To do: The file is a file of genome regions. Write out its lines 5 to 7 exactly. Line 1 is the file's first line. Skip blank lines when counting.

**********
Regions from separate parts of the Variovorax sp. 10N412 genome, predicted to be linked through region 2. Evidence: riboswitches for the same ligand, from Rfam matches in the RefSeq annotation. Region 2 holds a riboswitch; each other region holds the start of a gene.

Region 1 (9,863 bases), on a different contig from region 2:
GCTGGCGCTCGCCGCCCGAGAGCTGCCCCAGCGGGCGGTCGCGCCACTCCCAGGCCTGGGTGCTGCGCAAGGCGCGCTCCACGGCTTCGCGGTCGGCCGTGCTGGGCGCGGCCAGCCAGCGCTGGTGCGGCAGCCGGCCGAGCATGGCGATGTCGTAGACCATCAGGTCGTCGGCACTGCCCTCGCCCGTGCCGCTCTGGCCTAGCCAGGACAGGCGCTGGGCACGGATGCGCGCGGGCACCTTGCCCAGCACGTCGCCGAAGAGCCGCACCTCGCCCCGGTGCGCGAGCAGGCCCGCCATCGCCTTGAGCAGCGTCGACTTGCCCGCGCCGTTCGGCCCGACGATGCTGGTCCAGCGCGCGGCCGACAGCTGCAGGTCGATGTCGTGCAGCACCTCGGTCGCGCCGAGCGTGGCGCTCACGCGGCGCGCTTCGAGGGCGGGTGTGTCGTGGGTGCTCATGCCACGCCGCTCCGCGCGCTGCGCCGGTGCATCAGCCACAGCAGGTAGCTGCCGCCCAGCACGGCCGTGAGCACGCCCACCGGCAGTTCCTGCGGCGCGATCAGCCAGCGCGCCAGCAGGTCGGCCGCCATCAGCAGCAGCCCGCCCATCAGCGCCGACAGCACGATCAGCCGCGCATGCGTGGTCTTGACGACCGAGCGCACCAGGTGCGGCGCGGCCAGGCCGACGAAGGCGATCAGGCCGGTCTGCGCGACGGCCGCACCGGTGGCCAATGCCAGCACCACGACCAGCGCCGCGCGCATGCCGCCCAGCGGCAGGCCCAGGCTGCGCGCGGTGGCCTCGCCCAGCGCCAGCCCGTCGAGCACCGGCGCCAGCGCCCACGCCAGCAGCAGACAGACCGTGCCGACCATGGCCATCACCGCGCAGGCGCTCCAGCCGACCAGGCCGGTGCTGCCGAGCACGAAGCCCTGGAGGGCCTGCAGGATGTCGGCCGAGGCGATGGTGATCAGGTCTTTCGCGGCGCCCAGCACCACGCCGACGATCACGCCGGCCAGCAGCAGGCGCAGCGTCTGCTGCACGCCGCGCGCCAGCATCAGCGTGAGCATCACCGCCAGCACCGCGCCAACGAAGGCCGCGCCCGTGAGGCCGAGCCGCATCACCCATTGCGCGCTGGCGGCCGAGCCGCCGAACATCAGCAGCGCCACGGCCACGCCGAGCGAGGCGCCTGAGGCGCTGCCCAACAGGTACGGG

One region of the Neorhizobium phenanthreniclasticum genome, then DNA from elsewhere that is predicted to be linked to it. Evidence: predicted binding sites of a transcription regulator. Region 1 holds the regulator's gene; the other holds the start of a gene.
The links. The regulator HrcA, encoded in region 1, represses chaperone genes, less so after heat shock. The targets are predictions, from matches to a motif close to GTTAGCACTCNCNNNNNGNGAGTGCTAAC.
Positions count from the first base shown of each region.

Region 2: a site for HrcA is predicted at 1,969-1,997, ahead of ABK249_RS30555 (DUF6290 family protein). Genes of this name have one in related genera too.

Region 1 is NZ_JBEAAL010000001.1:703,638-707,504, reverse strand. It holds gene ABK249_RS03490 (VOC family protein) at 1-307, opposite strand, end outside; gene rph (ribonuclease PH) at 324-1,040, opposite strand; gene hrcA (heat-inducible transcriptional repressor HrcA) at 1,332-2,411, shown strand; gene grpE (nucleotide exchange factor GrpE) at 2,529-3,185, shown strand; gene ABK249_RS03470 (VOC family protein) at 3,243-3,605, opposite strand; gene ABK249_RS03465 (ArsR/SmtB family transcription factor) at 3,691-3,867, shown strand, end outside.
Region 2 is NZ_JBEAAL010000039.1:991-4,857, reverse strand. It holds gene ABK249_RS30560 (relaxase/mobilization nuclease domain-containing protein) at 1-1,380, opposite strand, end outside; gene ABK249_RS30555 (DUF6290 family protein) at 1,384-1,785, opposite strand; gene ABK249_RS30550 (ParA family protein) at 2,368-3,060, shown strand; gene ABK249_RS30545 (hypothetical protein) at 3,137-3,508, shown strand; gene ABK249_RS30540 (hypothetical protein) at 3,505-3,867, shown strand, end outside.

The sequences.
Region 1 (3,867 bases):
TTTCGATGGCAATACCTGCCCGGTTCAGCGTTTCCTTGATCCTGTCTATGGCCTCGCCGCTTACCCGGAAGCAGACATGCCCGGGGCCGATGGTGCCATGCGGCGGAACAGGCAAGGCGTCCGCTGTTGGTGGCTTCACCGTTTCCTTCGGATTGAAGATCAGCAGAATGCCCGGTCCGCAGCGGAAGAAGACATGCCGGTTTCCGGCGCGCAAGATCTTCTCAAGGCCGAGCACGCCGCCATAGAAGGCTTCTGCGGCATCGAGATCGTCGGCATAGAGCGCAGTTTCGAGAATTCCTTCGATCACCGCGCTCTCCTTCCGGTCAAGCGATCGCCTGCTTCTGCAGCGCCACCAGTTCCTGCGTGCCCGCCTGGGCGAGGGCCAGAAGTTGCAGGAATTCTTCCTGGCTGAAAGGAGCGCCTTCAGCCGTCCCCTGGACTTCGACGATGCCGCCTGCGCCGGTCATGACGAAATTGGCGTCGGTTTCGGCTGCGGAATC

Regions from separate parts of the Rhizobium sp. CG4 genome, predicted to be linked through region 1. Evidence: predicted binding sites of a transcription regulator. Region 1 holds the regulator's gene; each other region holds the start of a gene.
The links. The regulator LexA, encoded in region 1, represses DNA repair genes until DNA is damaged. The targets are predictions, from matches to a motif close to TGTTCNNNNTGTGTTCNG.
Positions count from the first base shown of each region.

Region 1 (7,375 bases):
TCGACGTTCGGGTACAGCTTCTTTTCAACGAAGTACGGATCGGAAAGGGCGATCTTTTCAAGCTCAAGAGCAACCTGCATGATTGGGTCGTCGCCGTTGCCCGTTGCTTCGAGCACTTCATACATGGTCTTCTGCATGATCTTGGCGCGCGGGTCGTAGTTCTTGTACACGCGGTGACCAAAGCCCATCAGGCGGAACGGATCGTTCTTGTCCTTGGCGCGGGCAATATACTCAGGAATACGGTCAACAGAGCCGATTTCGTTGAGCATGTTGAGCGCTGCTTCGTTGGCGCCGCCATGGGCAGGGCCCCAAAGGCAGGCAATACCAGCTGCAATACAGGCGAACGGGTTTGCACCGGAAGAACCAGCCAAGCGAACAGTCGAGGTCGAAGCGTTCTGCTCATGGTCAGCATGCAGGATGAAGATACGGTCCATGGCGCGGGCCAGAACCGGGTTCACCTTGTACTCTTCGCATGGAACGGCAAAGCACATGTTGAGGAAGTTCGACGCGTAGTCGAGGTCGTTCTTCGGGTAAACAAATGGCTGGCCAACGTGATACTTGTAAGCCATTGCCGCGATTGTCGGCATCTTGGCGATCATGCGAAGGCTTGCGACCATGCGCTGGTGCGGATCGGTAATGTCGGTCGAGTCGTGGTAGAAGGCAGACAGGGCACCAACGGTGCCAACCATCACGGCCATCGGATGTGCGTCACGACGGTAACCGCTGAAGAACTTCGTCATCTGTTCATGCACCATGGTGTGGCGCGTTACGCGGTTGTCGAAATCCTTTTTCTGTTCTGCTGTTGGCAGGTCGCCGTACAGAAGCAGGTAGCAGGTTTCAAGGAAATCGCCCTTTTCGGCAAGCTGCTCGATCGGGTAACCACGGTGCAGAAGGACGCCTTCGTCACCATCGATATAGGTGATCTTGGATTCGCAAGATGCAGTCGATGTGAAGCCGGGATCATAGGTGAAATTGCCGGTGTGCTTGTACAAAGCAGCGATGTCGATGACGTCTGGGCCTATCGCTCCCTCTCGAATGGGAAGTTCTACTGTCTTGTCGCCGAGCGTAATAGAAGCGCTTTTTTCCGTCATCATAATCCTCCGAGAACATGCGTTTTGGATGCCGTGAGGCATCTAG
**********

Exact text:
The links. The regulator HrcA, encoded in region 1, represses chaperone genes, less so after heat shock. The targets are predictions, from matches to a motif close to GTTAGCACTCNCNNNNNGNGAGTGCTAAC.
Positions count from the first base shown of each region.

Region 2: a site for HrcA is predicted at 1,969-1,997, ahead of ABK249_RS30555 (DUF6290 family protein). Genes of this name have one in related genera too.